“It remains under investigation what object caused the victim’s injuries,” county police spokeswoman Ashley Savage told ARLnow.
More from ACPD:
MALICIOUS WOUNDING, 2019-01200046, 2100 block of S. Kenmore Street. At approximately 4:36 a.m. on January 20, police were dispatched to the report of a dispute. Upon arrival, it was determined that a verbal altercation between known individuals escalated into physical violence. During the altercation, the suspect allegedly sprayed the victim with bleach before striking the victim with an object. The victim was transported to an area hospital and treated for non-life threatening injuries. Darcell Harris, 33, of Arlington, VA was arrested and charged with Malicious Wounding and Malicious Injury by Caustic Agent. She was held on no bond.
Earlier last week, police investigated a series of thefts from vehicles along Columbia Pike and S. Courthouse Road. Police say thieves stole tires and rims from at least five vehicles.
GRAND LARCENY (series), 2019-01170042/01170062/01170099/01170116, 1200 block of S. Courthouse Road/2200 block of Columbia Pike/700 block of S. Courthouse Road. On January 17, police were dispatched to multiple late reports of larcenies from auto. The investigation determined that between approximately 6:00 p.m. on January 16 and 4:00 a.m. on January 17, the tires and rims of approximately 5 vehicles in the area were stolen from vehicles. There is no suspect(s) description. The investigation is ongoing.
Below are the rest of the highlights from this week’s crime report, including some we’ve already reported.
ROBBERY, 2019-01210216, 5300 block of 8th Road S. At approximately 9:43 p.m. on January 21, police were dispatched to the report of a robbery by force. Upon arrival, it was determined that between 9:30 p.m. and 9:35 p.m., while the victim was operating as a delivery driver, he entered a building to make a delivery when he was approached by an unknown male suspect, who claimed to know the recipient of the delivery. The suspect led him down a hallway, where he was met by several other suspects, who pushed the victim to the ground and assaulted him before stealing his personal belongings, an undisclosed amount of cash and the contents of the delivery. The suspects fled the scene prior to police arrival. The victim was not injured. Suspect One is described as a Hispanic or Indian male, approximately 5’8″, 180 lbs., wearing a blue jacket. Suspect Two is described as a black male wearing a black and white long sleeve shirt. The other three suspects are described as black males.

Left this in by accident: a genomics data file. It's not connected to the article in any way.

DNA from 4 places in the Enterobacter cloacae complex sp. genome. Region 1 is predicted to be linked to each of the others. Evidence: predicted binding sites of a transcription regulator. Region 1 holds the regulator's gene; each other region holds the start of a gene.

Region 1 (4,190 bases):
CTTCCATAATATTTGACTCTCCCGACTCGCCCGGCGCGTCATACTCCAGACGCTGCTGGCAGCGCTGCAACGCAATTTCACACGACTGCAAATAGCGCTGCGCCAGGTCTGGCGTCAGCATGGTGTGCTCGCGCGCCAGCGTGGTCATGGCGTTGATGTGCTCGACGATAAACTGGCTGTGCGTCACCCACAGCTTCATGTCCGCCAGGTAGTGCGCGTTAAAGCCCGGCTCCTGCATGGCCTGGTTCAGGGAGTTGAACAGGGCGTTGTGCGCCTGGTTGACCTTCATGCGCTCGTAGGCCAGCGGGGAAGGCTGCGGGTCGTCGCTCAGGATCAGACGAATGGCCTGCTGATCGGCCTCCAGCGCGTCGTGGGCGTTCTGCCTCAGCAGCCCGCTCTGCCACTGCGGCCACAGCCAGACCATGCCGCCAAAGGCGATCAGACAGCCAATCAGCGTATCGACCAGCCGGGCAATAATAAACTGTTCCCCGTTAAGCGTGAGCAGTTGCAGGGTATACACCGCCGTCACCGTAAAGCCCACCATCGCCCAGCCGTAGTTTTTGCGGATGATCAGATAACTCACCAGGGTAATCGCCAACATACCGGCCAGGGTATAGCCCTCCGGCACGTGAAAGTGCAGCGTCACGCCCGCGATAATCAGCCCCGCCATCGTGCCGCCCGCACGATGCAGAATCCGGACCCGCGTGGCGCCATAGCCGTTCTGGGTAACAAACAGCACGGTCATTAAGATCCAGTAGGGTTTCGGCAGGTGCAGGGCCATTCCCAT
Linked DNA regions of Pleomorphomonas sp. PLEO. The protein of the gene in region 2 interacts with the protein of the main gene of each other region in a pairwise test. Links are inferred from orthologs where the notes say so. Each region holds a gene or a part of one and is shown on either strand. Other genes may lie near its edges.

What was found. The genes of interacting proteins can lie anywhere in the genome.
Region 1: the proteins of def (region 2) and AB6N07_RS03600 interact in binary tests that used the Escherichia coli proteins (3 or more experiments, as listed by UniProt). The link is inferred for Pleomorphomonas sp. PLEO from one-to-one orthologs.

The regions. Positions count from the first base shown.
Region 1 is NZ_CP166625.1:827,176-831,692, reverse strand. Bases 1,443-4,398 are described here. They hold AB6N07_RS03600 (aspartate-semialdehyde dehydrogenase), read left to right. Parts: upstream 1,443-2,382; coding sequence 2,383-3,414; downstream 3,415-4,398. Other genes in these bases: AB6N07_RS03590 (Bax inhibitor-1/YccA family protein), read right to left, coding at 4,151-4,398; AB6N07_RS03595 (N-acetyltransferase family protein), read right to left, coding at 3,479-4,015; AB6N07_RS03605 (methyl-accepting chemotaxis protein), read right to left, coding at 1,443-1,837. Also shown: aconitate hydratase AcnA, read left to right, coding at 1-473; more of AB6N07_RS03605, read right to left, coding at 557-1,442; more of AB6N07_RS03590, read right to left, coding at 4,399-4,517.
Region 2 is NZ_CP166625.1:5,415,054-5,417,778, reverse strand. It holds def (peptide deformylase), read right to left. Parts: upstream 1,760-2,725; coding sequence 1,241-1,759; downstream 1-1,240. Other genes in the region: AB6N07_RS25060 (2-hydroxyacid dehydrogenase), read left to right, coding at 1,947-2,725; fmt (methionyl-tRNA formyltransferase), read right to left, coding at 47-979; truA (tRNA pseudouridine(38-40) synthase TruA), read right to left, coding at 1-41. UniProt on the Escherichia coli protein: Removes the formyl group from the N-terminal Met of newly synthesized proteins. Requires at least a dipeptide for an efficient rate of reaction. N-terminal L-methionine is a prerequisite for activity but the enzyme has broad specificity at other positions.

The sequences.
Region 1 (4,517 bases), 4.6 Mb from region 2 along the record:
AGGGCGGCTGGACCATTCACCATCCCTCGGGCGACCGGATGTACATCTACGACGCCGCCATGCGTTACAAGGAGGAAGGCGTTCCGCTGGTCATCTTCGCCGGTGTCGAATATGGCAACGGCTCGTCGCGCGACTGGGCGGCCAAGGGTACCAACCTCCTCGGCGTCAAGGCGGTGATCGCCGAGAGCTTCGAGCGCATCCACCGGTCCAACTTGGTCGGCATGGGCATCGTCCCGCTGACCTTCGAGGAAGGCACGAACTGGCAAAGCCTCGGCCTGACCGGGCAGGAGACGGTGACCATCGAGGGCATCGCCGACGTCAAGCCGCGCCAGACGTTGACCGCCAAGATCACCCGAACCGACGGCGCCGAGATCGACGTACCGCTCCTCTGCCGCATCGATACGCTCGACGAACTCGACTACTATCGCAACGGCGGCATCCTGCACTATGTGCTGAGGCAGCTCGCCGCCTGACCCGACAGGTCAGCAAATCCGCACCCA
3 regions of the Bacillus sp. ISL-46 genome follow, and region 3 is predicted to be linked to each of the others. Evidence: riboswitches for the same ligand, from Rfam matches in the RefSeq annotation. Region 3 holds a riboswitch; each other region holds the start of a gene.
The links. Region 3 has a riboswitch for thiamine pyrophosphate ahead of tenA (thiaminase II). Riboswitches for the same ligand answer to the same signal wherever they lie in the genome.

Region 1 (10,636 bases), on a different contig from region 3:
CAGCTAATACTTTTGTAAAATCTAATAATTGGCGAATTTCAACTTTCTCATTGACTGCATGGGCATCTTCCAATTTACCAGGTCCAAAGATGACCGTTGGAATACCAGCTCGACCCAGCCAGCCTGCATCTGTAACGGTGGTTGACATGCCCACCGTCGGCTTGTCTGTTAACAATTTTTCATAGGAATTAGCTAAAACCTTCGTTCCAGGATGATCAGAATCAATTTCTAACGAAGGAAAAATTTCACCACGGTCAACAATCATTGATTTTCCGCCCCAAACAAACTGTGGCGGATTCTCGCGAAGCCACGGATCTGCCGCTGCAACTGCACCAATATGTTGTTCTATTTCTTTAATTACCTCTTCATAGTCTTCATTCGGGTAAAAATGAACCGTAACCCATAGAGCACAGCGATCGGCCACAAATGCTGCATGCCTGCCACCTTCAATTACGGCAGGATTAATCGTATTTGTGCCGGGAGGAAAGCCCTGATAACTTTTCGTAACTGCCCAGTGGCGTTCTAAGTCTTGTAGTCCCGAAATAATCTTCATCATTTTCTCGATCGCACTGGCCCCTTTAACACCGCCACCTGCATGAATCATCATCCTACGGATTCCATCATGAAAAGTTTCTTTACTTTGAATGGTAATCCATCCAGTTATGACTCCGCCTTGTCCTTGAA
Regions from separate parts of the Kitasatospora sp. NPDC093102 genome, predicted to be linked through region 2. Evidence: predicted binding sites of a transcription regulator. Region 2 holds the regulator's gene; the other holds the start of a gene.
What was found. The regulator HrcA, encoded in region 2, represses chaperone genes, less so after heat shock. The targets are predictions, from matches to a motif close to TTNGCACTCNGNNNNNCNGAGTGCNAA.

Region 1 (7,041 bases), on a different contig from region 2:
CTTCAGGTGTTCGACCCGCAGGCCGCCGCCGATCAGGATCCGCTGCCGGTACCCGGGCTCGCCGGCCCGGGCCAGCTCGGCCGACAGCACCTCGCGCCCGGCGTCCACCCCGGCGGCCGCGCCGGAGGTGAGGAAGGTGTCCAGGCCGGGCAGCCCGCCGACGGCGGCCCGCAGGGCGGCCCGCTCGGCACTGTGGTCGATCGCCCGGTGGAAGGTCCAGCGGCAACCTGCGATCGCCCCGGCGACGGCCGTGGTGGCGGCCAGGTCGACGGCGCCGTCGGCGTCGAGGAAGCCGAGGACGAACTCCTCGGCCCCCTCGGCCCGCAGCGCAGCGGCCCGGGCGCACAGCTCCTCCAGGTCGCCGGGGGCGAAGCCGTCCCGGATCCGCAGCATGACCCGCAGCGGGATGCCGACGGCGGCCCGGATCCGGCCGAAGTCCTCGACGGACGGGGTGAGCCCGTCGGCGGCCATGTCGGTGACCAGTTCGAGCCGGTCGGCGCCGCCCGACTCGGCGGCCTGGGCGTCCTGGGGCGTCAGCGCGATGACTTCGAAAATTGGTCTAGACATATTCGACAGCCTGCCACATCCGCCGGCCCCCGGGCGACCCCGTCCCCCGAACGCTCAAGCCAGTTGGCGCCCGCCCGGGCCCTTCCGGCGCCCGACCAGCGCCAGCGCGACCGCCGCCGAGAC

BURGLARY, 2019-01190203, 2400 block of N. Underwood Street. At approximately 7:08 p.m. on January 19, police were dispatched to the report of a burglary just discovered. Upon arrival, it was determined that between approximately 6:00 p.m. and 6:45 p.m., an unknown suspect forced entry to a residence, causing damage, and stole items of value. There is no suspect(s) description. The investigation is ongoing.
BURGLARY (late), 2019-01170136, 2600 block of N. Florida Street. At approximately 12:40 p.m. on January 17, police were dispatched to the late report of a burglary. Upon arrival, it was determined that between 9:30 p.m. and 2:00 a.m. on January 16, an unknown suspect gained entry to a residence and stole an undisclosed amount of cash. There is no suspect description. The investigation is ongoing.
Over the last few years, Arlington police and prosecutors have embraced a controversial tactic to deal with people who are frequently drunk in public — but most county residents don’t even know it exists.
The unusual process, known as “interdiction,” allows county prosecutors to ask a judge to declare someone a “habitual drunkard” if they’ve committed several alcohol-related offenses. That designation means these “drunkards” can be charged with a misdemeanor and jailed for up to a year if they’re found so much as buying or drinking alcohol again.